In north-eastern Spain, an ancient tradition combines daredevil skill with strength and teamwork – all amid a festival atmosphere. But just viewing these human castles in the air is not for the faint-hearted. By Robert Kidd.

Catalonia’s Concurs de Castells

The Concurs de Castells festival in Tarragona, Spain.
The Concurs de Castells festival in Tarragona, Spain.

The young girl wraps her arms around her mother’s neck then coils her legs around the woman’s waist. She receives last-minute instructions, words of encouragement, a kiss on the cheek. She tilts her helmeted head back. Eight people standing on top of one another looks pretty high from here. It looks even higher when you’re not yet 120 centimetres tall.  

For more than 200 years, people have been building castells, or castles, from humans. These human towers are synonymous with Catalonia, the autonomous region in north-east Spain with Barcelona as its capital. In towns across Catalonia, hundreds of people form collas, or teams, to build towers in a symbolic show of community strength.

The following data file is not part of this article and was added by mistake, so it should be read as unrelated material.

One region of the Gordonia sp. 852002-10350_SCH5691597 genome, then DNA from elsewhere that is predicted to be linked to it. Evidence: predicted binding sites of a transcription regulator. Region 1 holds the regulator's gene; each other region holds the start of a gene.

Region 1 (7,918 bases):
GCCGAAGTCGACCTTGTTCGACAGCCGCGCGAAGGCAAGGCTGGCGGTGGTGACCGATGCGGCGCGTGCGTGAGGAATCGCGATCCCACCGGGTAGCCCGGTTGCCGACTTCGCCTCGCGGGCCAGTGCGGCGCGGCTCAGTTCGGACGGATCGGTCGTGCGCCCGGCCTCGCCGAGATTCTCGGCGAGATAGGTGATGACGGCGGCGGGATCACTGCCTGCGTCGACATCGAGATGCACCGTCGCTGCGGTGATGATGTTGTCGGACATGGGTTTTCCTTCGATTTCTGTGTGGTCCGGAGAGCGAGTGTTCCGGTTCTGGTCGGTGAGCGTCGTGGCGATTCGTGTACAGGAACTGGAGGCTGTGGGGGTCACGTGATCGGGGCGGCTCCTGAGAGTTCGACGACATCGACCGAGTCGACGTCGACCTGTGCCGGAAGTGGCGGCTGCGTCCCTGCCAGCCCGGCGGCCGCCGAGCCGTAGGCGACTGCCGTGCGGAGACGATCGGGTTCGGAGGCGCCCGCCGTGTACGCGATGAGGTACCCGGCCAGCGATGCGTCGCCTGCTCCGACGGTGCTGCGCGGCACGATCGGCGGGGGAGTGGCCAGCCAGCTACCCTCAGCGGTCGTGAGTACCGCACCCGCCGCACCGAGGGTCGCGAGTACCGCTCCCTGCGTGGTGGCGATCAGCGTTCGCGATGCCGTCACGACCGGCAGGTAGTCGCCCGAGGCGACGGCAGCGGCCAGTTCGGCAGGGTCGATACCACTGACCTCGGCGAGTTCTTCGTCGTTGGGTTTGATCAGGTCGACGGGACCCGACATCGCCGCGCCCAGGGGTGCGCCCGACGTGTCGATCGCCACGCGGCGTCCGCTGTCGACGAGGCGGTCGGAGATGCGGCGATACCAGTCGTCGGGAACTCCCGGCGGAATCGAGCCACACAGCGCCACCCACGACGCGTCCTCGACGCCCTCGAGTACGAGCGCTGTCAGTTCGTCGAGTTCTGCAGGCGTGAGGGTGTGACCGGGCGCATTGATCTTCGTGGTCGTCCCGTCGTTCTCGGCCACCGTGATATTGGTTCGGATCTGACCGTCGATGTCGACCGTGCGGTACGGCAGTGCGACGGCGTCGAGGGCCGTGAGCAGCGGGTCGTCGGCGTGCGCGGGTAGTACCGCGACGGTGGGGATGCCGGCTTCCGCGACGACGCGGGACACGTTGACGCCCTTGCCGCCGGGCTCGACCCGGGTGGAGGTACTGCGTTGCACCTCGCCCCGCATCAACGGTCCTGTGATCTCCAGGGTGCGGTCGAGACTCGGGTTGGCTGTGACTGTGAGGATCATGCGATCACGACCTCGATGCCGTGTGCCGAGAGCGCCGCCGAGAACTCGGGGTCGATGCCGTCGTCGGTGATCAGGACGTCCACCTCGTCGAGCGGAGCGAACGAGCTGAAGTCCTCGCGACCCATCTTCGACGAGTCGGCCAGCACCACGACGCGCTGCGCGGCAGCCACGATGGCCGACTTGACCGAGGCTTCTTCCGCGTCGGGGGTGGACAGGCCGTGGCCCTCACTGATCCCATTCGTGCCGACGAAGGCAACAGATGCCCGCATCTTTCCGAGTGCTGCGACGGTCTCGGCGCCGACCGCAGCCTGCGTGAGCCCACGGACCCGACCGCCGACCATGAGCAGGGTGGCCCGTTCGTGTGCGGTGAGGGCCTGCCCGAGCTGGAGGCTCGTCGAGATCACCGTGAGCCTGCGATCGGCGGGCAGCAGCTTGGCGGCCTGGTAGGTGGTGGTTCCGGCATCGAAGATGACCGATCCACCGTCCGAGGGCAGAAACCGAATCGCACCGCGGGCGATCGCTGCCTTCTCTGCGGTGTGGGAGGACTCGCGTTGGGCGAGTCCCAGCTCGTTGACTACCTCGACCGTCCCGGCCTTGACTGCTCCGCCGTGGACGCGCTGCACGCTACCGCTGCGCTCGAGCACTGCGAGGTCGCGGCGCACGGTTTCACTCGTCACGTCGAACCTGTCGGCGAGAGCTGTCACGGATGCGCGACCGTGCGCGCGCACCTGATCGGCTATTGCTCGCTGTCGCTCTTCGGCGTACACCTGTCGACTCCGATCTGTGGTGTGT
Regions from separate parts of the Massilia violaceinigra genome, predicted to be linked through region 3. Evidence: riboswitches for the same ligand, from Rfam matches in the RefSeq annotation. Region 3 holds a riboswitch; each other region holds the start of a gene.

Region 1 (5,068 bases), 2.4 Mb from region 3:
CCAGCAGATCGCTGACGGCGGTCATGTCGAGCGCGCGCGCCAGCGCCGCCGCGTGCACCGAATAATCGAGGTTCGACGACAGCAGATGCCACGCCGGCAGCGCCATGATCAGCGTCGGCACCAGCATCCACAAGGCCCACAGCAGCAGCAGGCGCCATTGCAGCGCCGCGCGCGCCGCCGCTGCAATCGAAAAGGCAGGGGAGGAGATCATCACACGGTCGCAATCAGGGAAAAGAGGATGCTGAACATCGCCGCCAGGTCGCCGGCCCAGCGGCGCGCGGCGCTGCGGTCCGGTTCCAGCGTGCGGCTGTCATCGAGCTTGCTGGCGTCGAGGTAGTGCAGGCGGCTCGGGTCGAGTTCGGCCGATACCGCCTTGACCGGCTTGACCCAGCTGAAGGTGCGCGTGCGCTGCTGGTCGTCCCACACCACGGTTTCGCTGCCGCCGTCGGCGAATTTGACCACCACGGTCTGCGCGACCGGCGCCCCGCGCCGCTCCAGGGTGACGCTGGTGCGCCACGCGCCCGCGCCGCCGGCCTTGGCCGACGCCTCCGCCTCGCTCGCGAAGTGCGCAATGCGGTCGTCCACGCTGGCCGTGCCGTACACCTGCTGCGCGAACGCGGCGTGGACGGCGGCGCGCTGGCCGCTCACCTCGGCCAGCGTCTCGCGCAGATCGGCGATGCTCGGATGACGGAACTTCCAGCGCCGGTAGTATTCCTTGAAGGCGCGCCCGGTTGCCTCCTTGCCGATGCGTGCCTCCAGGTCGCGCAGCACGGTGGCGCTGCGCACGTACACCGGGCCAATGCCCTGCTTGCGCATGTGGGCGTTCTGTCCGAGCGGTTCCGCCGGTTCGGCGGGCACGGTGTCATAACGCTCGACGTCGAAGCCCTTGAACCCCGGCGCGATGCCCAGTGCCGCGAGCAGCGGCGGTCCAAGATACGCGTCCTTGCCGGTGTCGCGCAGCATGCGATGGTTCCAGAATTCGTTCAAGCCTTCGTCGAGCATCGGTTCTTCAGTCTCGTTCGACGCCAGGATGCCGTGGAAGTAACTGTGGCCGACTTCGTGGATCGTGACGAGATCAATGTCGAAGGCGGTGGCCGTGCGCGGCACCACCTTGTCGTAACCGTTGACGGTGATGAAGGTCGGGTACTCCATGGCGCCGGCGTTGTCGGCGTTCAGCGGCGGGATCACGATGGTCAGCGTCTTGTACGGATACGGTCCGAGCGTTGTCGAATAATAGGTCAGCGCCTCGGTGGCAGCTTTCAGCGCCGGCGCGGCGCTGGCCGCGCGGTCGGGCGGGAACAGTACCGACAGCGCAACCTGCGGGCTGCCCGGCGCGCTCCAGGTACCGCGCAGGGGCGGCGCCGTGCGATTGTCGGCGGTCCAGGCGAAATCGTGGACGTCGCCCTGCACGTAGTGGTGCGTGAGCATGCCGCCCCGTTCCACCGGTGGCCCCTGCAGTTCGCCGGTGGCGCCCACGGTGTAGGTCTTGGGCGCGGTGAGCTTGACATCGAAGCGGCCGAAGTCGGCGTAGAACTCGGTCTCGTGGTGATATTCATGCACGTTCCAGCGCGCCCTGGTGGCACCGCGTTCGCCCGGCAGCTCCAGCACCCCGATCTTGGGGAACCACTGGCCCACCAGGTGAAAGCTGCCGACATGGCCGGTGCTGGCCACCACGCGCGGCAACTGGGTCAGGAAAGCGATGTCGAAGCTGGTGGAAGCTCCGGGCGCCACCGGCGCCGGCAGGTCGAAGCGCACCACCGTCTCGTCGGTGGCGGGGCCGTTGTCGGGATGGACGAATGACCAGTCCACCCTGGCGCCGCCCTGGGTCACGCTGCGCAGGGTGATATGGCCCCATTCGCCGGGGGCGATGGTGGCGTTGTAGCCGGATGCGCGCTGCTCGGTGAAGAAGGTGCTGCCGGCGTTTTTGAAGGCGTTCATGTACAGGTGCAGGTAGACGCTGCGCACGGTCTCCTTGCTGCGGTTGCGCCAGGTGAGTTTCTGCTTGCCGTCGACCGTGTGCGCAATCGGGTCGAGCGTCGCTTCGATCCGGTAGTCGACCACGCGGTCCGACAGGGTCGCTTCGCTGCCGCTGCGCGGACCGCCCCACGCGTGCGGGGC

Relying on the castellers’ motto of “Força, equilibri, valor i seny” (“Strength, balance, courage and common sense”), the most complex castells reach eight- or nine-people high with two, three or four people per level.

Tarragona, a Roman city hugging the Mediterranean 100 kilometres south-west of Barcelona, hosts the biennial Concurs de Castells (human tower contest). In this festival for the fearless Catalonia’s finest collas compete to build the most spectacular and daring towers.

The Tarraco Arena Plaça is a carpet of colour. Castellers wear shirts the colour of their colla – bright and light red, pink, deep purple, blue, orange or three different shades of green. They wear white trousers and often a bandana or neckerchief. Many also display a yellow ribbon in support of Catalonia’s jailed pro-independence politicians.